At GetzWell, we know that wellness involves body, mind, and emotional landscape. All three of these are inseparable and intertwined. Mental and emotional symptoms can signal that the body is suffering an imbalance or illness and it’s not just “in your head.”
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At GetzWell, we’ve seen astounding results with nutrition counseling and elimination diets. In this post I’ll explain how we were able to help a toddler named Oliver and his parents dramatically improve his health and their whole family’s well-being.
It’s January 2020, and there are a lot of heavy things happening in the world. Meanwhile, at home, the transition back to “regular life” after the holidays may be proving to be messy. You might be at the point of telling yourself or your partner to “push through!” while telling your kids to stop arguing and put their socks on already. Why would anyone choose this month to focus on emotional intelligence while so many issues—global crises, daily demands, and the challenge of establishing new habits—are smacking us in the face?
Almost every breastfeeding mom has wondered how to increase her breast milk production at some point, whether she needed to or not. Most of the time your body figures out how to make enough milk for your baby.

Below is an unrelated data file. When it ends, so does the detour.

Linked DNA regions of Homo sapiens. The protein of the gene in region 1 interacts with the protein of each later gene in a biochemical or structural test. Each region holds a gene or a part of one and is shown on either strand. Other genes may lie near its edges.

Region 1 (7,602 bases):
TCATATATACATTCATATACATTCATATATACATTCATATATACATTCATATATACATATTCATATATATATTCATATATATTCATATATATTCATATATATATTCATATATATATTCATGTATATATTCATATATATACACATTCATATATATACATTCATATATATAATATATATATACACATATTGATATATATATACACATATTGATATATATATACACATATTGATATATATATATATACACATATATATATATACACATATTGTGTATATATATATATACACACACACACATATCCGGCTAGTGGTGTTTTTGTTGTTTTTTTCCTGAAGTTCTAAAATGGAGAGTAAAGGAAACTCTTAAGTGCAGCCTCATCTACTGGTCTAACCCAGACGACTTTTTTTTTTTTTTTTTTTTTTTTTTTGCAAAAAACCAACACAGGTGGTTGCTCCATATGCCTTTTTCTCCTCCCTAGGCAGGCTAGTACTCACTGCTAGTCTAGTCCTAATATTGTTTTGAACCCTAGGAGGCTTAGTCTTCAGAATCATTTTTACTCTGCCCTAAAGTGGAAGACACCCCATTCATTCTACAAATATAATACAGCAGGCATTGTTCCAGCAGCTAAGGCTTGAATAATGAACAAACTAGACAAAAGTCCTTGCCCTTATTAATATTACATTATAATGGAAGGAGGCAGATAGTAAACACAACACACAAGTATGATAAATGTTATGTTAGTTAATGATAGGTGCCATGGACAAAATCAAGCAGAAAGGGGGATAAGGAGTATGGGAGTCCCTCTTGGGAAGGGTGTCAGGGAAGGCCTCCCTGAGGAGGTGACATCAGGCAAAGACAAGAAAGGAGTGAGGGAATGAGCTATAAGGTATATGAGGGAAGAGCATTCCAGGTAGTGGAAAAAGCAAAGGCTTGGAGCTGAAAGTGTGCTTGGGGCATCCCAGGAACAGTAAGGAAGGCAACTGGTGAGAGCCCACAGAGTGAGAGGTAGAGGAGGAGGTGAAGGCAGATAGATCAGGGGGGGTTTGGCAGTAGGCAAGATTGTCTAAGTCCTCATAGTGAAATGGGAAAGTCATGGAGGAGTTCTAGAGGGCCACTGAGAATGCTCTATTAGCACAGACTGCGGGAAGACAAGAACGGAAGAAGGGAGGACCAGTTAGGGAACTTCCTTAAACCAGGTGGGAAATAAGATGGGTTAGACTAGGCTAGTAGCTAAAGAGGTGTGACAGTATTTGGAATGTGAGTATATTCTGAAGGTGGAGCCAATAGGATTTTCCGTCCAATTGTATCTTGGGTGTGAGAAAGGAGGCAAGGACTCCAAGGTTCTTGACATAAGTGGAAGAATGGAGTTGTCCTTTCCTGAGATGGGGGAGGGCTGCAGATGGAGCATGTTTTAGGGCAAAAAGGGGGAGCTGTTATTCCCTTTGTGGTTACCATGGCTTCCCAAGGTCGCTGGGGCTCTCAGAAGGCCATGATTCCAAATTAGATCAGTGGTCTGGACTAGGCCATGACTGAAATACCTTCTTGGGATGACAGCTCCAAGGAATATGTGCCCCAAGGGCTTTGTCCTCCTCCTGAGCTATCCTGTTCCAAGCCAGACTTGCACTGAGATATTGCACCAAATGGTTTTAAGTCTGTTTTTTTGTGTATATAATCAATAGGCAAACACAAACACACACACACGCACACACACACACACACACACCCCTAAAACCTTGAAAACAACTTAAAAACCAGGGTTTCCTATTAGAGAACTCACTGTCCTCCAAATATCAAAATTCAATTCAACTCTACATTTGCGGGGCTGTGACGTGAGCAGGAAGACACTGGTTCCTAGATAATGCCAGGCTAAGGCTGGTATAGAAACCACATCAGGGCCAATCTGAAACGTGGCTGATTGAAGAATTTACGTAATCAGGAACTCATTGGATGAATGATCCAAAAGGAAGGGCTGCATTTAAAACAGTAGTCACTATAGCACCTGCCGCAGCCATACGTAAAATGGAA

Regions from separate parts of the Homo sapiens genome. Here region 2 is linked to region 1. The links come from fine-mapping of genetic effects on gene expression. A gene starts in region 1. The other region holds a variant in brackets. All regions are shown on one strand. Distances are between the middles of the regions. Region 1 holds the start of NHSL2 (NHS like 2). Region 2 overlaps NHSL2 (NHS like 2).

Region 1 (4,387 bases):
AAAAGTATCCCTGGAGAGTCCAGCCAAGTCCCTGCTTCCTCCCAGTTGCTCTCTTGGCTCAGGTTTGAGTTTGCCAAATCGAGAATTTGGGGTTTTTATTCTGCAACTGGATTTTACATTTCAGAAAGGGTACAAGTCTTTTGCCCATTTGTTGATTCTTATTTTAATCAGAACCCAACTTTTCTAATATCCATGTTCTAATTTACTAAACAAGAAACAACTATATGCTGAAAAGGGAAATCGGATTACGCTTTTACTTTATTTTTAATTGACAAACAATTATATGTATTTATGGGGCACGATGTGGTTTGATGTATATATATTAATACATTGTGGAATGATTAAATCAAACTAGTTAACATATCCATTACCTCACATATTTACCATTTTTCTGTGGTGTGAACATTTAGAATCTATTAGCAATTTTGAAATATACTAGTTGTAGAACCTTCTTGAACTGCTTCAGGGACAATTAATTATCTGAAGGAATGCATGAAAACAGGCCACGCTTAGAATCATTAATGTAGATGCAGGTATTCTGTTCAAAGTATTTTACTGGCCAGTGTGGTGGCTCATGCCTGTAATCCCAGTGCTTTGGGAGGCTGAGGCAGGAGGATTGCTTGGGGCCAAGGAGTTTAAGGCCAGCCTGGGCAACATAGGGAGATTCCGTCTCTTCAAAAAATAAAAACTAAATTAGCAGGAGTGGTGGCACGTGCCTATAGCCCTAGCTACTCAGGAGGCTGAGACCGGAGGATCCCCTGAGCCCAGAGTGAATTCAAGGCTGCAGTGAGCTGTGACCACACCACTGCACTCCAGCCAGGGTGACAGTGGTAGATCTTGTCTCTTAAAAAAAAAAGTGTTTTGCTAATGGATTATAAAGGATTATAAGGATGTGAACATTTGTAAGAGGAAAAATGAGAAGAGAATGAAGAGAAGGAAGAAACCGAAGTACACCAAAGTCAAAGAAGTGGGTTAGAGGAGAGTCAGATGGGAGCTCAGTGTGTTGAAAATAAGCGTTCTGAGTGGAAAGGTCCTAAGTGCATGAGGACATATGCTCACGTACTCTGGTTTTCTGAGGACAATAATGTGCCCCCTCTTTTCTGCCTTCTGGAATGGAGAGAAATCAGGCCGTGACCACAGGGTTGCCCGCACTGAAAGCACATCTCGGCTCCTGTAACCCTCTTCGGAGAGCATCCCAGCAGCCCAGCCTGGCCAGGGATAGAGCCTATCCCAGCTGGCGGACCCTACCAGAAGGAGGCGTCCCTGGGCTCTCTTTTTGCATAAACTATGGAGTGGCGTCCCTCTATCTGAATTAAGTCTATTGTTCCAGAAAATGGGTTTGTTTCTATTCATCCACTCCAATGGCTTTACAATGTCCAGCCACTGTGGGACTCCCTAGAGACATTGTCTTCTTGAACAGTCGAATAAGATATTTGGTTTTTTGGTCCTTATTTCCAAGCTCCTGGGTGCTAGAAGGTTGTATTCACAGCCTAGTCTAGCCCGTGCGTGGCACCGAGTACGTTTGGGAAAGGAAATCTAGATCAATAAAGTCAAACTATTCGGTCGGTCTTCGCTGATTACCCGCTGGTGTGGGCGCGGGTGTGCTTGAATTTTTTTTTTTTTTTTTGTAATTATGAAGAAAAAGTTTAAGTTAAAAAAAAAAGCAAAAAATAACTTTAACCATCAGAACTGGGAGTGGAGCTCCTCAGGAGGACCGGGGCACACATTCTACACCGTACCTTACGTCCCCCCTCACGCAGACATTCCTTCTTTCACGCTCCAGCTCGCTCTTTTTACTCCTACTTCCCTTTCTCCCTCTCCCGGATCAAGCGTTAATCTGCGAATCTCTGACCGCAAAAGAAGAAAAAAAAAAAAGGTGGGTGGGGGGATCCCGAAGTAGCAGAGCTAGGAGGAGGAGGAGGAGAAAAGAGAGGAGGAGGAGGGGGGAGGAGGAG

You can accomplish a lot with a hammer. You can hang pictures, build a garden box, and even separate those stubborn Legos that refuse to break apart through any other method. But what happens when you need to drive in a screw or turn a bolt? As useful as a hammer is, if you want to build something better, sooner or later you’re going to need more tools to finish the job.
This is the time of year when kids have the sniffles and we all want advice to make our little ones more comfortable. In light of the recent removal of cough and cold medicines from store shelves (for children under 2 years) and an FDA panel recommendation against giving over-the-counter cough and cold medicines to children under 6 years, what’s a parent to do?